Americas: Rising COVID-19 caseload should be a ‘wake-up call’
Cases in the Caribbean have been increasing for five consecutive weeks. Infections rose 9.3 per cent, and deaths 49 per cent, when compared with the previous week. Fourteen countries and territories also reported increases in hospitalisations.
(United Nations News) COVID-19 rates are on the rise in the Americas, where new infections and fatalities have been steadily increasing over the past four weeks, the regional office of the World Health Organization (WHO) said on Wednesday.
More than 918,000 cases were recorded last week, a 27.2 per cent increase over the previous week, and over 3,500 deaths, latest information from the Pan American Health Organization (PAHO) has revealed.
Eighteen nations saw spikes in hospitalisations, while admissions to intensive care rose in 13 countries and territories.
“The rise in cases should serve as a wake-up call. When people get sick, hospitals get overwhelmed, health systems are challenged, and the number of deaths rise,” said Dr. Carissa Etienne, the PAHO Director, speaking during her weekly media briefing.
North America accounted for more than half of all infections in the region. Cases there have been climbing for the past seven weeks, driven by new infections in the United States, which recorded more than 605,000 new cases, a 33 per cent increase.
The largest rise in cases occurred in Central America, where infections soared by 80 per cent, while in South America, Brazil recorded more than 120,000 cases – a nine per cent increase.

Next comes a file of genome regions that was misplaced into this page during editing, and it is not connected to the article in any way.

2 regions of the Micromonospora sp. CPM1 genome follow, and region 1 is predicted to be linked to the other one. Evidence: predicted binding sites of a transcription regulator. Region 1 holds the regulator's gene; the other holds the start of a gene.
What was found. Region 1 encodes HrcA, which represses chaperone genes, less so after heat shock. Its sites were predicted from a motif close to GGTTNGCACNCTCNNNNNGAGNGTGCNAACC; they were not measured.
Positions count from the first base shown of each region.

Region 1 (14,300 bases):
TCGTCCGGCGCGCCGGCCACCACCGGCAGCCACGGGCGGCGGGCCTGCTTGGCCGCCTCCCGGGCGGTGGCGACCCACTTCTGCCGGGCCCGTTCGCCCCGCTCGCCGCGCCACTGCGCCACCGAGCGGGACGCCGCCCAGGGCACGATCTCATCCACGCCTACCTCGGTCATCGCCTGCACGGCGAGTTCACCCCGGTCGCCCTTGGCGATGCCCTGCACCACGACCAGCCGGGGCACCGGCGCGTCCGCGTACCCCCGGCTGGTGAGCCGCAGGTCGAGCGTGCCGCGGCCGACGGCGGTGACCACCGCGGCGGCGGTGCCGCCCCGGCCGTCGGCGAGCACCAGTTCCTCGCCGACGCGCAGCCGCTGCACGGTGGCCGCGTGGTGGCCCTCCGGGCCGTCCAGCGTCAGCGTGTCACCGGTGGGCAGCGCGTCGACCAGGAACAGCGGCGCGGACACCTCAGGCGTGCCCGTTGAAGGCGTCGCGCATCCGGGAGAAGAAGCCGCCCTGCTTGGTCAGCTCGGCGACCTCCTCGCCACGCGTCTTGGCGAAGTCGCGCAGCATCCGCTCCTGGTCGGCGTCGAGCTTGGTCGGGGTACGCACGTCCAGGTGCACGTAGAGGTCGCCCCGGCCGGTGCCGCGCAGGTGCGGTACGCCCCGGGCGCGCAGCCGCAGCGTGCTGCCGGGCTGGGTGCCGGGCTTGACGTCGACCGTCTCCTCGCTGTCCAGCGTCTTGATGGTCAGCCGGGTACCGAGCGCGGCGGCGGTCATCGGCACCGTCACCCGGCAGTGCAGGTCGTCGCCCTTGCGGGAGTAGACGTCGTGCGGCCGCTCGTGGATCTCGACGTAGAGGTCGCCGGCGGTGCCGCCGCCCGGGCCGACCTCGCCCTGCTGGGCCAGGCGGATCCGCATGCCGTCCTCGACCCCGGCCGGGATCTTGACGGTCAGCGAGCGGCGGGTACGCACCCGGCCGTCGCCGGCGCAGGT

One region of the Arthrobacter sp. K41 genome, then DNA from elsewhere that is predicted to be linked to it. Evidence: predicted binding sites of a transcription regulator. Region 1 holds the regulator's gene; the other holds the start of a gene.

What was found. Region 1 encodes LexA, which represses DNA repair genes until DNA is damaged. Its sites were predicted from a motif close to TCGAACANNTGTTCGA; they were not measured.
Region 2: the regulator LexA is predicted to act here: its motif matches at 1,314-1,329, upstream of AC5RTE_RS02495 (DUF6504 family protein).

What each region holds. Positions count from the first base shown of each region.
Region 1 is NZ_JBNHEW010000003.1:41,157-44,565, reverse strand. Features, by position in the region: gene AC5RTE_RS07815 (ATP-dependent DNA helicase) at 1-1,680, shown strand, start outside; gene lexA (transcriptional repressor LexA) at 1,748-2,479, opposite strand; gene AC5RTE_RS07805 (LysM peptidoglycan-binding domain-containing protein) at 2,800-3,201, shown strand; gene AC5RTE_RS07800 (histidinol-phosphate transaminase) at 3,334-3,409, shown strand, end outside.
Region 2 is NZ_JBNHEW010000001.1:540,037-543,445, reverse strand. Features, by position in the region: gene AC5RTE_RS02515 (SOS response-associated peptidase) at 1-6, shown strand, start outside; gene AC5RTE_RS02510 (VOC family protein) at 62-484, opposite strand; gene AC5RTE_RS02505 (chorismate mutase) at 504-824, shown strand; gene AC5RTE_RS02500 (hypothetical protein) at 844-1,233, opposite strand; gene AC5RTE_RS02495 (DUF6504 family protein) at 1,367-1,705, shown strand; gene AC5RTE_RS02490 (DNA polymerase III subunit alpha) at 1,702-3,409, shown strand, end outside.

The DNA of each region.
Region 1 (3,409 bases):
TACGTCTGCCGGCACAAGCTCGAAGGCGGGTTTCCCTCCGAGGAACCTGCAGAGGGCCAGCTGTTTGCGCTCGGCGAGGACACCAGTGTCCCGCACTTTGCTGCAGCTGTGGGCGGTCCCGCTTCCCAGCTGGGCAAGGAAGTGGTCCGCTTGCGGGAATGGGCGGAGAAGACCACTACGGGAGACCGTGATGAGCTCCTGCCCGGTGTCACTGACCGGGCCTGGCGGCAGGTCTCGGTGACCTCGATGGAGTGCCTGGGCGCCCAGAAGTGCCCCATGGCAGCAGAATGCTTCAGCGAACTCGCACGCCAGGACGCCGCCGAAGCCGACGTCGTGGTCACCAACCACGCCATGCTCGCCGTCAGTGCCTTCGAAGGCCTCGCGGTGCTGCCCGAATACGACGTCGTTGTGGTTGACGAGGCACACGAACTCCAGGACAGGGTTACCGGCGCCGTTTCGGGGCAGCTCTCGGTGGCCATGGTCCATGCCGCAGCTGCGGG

Meanwhile, Argentina saw almost 34,000 cases, which is a staggering 92 per cent rise over the previous week. Other countries in the subregion also experienced surges, while Venezuela, Paraguay and Brazil recorded an increase in deaths.
Cases in the Caribbean have been increasing for five consecutive weeks. Infections rose 9.3 per cent, and deaths 49 per cent, when compared with the previous week. Fourteen countries and territories also reported increases in hospitalizations.
Dr. Etienne urged governments to take stock and act on these numbers. “The truth is this virus is not going away anytime soon,” she said.
Following a period of lower coronavirus transmission, many national and local authorities are abandoning mask mandates and physical distancing requirements, and have reopened borders. However, many people in the Americas are still at risk.
Only 14 of the 51 PAHO countries and territories have reached the WHO target of vaccinating 70 per cent of their populations. Discrepancies still exist in coverage for at-risk and vulnerable groups, such as the elderly, people with pre-existing conditions, and indigenous and afro-descendant communities
Dr. Etienne underlined that wearing masks and practicing physical distancing are still valid measures to lower virus transmission.
“Governments should continue to monitor the COVID-19 trends closely, adapt their guidance to protect the most vulnerable, and always be ready to scale up these social measures whenever there is an increase in cases or deaths,” she said.
The public can also play a part by embracing vaccines, masks and other protective measures, she added.
Learning from the pandemic
Dr. Etienne has recommended that countries should not forget lessons learned over the past two years of living with the new disease.
They must keep focus on the virus, amid a steady decline in testing. Even in places where self-tests are available, results are not always reported to health authorities.
“Testing and surveillance are our eyes and ears for this pandemic and can help governments make informed decisions,” the PAHO chief said, underscoring the importance of maintaining and strengthening related infrastructure.
At the same time, governments must also keep investing in their health systems to react quickly to any new developments, and to address health needs beyond COVID-19.
Dr. Etienne recalled that when COVID-19 vaccines were first rolled out over a year ago, the concern was over equity and ensuring enough doses to cover the most vulnerable people.
“Supply was the most significant barrier throughout 2021. That is no longer the case,” she said. “We have sufficient doses to cover those most at risk, and we have an obligation to do so.”
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